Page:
Palestinian Child Denied Access to Hospital by Israeli Authorities Dies

The Israeli occupation authorities continue to deny Palestinians of Gaza access to adequate medical care in the West Bank and Israel, preventing or delaying the passage through Erez crossing, and….

The Israeli occupation authorities continue to deny Palestinians of Gaza access to adequate medical care in the West Bank and Israel, preventing or delaying the passage through Erez crossing, and thereby putting the lives of dozens of critically ill Palestinian patients at risk. The patients are attempting to reach hospitals that are in close proximity to Gaza, where the healthcare services are crippled due to Israel’s closure and blockade. On 14 January 2017, a 17-year-old child with a congenital heart defect from Gaza City, died after his crossing request was refused. The patient was summoned by Israeli security services and interrogated at Erez crossing. He was denied permission to access the hospital after he refused to serve as a collaborator for the Israeli authorities, a coercive measure regularly employed on Palestinian patients in need of permits.

Al Mezan’s monitoring indicates that at approximately 4 am on Saturday, 14 January 2017, Ahmed Hasan Shubeir, 17, from Gaza City, died after Israeli authorities rejected his request for a permit to exit from Gaza to receive lifesaving medical treatment. According to his father, Ahmed had suffered from a congenital heart defect since birth and his father had accompanied him several times to Tel Hashomer Hospital, Schneider Children’s Medical Center, and Al Makassed Hospital in Israel and the West Bank. Ahmed’s health condition remained relatively stable throughout treatment, which started at birth. In February 2016, his family applied for a crossing permit, attaching medical reports showing that Ahmed’s health condition was critical. The Israeli authorities summoned his mother for an interview at Erez crossing, where they attempted to blackmail and coerce her into cooperating with the authorities in exchange for her child’s permit. She refused. After several hours of waiting at the crossing, in the end the Israeli forces allowed the child and his mother to pass.

On 10 September 2016, the child’s family applied for another permit, but received no reply. After obtaining a new hospital appointment, they applied again on 10 October 2016, again without reply. The 3 November 2016 request for a permit was replied to with a refusal. The Israeli security services then summoned Ahmed for an interview at the crossing; during the interrogation, he was coerced to serve as a collaborator for the Israeli authorities in exchange for his permit. The child refused and was denied a permit. The family obtained an appointment at the hospital for 30 January 2017, with Ahmed’s health continuing to decline. He died two weeks before the appointment.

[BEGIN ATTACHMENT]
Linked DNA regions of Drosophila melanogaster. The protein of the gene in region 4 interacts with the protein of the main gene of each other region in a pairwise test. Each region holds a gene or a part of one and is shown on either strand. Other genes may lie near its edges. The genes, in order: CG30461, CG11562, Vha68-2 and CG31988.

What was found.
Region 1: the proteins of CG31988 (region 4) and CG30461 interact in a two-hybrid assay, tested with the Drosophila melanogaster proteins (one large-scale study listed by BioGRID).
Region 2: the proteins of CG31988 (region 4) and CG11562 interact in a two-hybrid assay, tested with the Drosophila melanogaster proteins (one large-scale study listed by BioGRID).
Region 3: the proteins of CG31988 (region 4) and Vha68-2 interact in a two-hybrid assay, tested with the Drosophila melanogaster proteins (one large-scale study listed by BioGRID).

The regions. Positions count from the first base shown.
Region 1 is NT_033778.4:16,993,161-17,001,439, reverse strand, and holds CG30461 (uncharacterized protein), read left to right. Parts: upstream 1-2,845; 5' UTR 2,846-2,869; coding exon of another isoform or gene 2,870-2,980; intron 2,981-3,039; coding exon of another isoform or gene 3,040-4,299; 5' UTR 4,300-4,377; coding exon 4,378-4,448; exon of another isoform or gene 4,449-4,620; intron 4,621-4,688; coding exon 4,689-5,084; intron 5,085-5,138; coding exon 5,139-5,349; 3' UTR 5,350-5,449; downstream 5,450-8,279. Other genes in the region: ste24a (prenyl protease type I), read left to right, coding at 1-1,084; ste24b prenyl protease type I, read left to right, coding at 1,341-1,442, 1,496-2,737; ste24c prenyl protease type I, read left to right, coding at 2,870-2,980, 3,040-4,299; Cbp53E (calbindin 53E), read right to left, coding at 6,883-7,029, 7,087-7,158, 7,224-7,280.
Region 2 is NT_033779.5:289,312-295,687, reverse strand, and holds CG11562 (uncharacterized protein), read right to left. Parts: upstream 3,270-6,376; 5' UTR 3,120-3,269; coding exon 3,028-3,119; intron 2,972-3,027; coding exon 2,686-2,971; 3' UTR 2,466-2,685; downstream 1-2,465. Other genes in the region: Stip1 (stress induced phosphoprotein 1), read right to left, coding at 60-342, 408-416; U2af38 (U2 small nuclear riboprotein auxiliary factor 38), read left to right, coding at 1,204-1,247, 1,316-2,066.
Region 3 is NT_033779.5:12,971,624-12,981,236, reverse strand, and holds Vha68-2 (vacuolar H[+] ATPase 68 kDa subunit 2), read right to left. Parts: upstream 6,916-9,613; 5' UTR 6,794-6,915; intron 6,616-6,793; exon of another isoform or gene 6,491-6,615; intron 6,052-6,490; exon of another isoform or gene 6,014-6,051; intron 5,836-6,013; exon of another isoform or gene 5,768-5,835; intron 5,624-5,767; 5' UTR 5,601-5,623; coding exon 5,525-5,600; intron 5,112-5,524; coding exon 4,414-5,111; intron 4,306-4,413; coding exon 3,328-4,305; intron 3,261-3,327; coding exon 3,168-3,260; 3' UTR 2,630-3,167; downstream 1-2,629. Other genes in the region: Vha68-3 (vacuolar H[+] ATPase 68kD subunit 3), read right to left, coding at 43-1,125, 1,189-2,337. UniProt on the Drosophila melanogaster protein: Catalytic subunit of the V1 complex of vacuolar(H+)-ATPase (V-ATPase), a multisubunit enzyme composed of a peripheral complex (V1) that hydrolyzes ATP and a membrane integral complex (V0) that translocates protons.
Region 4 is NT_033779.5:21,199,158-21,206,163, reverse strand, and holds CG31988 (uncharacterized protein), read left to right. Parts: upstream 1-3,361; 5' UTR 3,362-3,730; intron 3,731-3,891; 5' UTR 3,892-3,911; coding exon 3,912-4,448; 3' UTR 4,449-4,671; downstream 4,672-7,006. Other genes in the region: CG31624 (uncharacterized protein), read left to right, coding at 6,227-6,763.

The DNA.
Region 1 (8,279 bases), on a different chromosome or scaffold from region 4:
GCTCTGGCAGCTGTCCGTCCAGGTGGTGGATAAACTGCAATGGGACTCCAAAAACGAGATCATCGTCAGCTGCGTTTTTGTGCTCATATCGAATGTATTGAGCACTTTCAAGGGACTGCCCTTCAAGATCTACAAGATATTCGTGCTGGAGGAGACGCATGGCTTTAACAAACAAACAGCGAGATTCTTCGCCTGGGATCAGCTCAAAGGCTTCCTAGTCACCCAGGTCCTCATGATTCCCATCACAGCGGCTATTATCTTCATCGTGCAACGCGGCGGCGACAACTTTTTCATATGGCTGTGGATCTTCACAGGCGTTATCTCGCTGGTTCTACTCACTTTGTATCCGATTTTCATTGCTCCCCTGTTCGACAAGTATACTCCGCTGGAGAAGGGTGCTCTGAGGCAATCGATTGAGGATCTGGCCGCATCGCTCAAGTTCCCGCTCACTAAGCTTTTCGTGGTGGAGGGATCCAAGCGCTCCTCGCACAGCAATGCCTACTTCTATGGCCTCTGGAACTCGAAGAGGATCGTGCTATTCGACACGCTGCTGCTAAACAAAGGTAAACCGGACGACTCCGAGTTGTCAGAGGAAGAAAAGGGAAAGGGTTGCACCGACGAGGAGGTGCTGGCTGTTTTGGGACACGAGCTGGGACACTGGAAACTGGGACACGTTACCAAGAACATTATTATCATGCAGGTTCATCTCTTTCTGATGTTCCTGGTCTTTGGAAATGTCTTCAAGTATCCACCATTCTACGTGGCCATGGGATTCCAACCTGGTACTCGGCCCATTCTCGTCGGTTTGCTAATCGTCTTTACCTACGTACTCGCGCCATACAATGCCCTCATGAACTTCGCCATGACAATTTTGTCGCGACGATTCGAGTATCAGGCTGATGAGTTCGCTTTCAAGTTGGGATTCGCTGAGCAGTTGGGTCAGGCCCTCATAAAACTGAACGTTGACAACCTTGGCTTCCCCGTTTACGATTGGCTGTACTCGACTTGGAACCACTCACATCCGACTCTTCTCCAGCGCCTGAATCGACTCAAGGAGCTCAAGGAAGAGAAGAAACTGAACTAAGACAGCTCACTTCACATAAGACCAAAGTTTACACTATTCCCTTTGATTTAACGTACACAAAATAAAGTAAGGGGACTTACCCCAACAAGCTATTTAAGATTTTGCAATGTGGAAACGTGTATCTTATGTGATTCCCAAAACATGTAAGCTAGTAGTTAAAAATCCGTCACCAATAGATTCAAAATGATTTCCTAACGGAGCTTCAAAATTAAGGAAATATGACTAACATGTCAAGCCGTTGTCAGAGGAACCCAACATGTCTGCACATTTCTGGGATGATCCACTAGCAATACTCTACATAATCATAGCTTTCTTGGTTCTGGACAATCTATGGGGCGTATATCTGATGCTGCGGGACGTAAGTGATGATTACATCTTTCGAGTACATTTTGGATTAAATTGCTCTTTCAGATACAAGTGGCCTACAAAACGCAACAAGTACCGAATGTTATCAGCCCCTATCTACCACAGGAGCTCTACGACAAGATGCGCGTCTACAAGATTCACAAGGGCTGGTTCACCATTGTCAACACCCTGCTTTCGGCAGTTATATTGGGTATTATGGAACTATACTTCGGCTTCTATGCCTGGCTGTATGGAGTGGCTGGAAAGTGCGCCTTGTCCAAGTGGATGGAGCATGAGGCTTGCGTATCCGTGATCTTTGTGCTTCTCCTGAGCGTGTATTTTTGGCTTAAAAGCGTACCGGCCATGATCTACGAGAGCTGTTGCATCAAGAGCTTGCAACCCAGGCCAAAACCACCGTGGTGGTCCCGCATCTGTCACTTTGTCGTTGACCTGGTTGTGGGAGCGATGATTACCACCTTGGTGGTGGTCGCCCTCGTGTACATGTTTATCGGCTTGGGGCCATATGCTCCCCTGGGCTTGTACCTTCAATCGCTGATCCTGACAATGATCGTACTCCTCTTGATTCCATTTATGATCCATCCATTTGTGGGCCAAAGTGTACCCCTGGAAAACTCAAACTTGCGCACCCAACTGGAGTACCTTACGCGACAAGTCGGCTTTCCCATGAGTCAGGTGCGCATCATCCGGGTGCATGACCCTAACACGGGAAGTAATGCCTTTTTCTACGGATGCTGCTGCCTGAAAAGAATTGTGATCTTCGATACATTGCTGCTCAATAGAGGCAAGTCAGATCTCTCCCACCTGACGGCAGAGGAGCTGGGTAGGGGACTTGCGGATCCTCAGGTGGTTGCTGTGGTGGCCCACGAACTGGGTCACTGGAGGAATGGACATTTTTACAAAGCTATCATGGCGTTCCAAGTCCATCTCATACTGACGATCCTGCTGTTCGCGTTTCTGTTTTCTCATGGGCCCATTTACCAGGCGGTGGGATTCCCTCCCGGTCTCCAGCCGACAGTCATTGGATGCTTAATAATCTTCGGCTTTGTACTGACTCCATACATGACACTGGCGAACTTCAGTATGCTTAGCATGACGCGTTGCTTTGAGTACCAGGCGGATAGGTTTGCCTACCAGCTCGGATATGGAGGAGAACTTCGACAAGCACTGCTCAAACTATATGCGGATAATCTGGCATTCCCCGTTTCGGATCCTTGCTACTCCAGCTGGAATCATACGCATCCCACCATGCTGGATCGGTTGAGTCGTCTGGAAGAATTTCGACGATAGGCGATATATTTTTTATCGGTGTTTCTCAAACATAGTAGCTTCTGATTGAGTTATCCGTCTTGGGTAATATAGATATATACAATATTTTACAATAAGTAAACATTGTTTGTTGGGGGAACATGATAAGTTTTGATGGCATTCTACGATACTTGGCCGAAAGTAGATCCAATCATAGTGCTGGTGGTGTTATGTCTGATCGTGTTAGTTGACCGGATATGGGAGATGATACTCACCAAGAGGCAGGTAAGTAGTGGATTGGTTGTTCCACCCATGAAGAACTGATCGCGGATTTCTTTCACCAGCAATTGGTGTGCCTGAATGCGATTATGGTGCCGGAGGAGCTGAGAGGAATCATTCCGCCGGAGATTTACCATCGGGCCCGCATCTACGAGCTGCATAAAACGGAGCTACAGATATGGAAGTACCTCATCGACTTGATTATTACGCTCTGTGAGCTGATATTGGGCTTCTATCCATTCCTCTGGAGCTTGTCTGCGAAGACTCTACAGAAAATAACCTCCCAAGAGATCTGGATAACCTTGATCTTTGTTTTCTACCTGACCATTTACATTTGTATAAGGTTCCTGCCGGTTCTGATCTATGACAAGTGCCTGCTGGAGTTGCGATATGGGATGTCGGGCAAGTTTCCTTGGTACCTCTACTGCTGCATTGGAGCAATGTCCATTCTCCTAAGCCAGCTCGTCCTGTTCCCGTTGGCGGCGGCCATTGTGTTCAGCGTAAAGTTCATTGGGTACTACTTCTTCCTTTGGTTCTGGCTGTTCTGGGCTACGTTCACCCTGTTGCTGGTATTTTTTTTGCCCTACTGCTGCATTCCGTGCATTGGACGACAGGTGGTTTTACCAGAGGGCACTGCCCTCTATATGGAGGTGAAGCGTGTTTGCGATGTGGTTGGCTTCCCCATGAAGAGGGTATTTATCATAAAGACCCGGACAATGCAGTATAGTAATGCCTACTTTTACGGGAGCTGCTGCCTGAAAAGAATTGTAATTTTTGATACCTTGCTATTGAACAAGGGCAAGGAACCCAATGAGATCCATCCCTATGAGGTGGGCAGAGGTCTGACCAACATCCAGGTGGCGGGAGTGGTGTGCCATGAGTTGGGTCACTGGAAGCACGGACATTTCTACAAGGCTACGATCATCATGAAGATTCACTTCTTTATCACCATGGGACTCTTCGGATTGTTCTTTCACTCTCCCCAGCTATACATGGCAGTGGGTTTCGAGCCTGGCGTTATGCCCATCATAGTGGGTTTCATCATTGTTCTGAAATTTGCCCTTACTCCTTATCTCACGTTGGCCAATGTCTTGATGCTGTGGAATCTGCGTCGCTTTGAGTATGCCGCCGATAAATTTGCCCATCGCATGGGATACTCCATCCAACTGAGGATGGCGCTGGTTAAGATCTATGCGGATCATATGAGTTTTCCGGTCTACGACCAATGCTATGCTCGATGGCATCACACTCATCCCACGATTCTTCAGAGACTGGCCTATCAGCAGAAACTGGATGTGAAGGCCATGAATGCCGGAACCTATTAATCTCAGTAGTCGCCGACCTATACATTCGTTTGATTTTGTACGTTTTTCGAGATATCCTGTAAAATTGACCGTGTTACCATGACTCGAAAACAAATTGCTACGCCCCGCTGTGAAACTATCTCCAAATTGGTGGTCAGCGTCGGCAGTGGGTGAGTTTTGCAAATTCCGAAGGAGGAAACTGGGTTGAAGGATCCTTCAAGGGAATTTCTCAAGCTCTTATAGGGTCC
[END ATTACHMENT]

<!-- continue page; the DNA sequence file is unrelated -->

2016 demonstrated a steep decrease in patients granted access to Erez crossing: in 2015, 77.66% of patients were granted access, whereas 61% were granted in 2016. In 2015, the Palestinian Health District Coordination Office (DCO) submitted 21,873 permit requests to the Israeli authorities, of which 16,988 were granted. In 2016, the DCO submitted 26,277 permit requests; the Israeli authorities granted 16,289 permits and rejected 1,725 requests, with the remaining applications going unanswered. By December 2016, the number of permits granted had reached an annual low. According to an official at the DCO, the Israeli authorities expanded the age group of those subject to increased security checks from 16-35 years old to 16-55, which subsequently expanded waiting times and resulted in increased rejection of permits.

Between 50-60% of the patients who were refused permits in 2016 by the Israeli authorities were people with cancer. A trend developed over the year whereby cancer patients were granted up to three permits, but not more, resulting in unfinished cancer treatment, and greatly diminished effectiveness of cancer care.

The procedures followed at Erez crossing for those who were granted a permit, in many cases amount to cruel, inhuman and degrading treatment. The patients are subjected to long waiting periods and interrogation, without sufficient rest and medical care, invasive searches that are strenuous for patients, and are blackmailed and coerced. Being in possession of a permit does not necessarily entail crossing: the Israeli forces arrested nine patients and five patient-companions at Erez crossing in 2015 and 2016.

The abuse of Palestinian patients of Gaza is implemented through heightened restrictions imposed in Israel’s illegal and tightening closure, which will enter its tenth year in June 2017. The denial of adequate medical care, which amounts to ill-treatment, is in violation of treaty and customary international law, and amounts to a prohibited collective punishment. Al Mezan strongly condemns Israel’s ill-treatment of Palestinian patients of Gaza and expresses remorse at the death of Ahmed Shubeir.

Al Mezan calls for:

  • An independent committee to investigate and report on the death of Ahmed Shubeir and similar cases;
  • The international community to promptly intervene to end the systematic violations of treaty and customary international law and to ensure accountability; to immediately lift the siege which amounts to a crime against humanity; and to protect patients’ lives; and
  • Increasing national and international advocacy campaigns to disclose Israel’s practices and policies that target Palestinian patients of Gaza.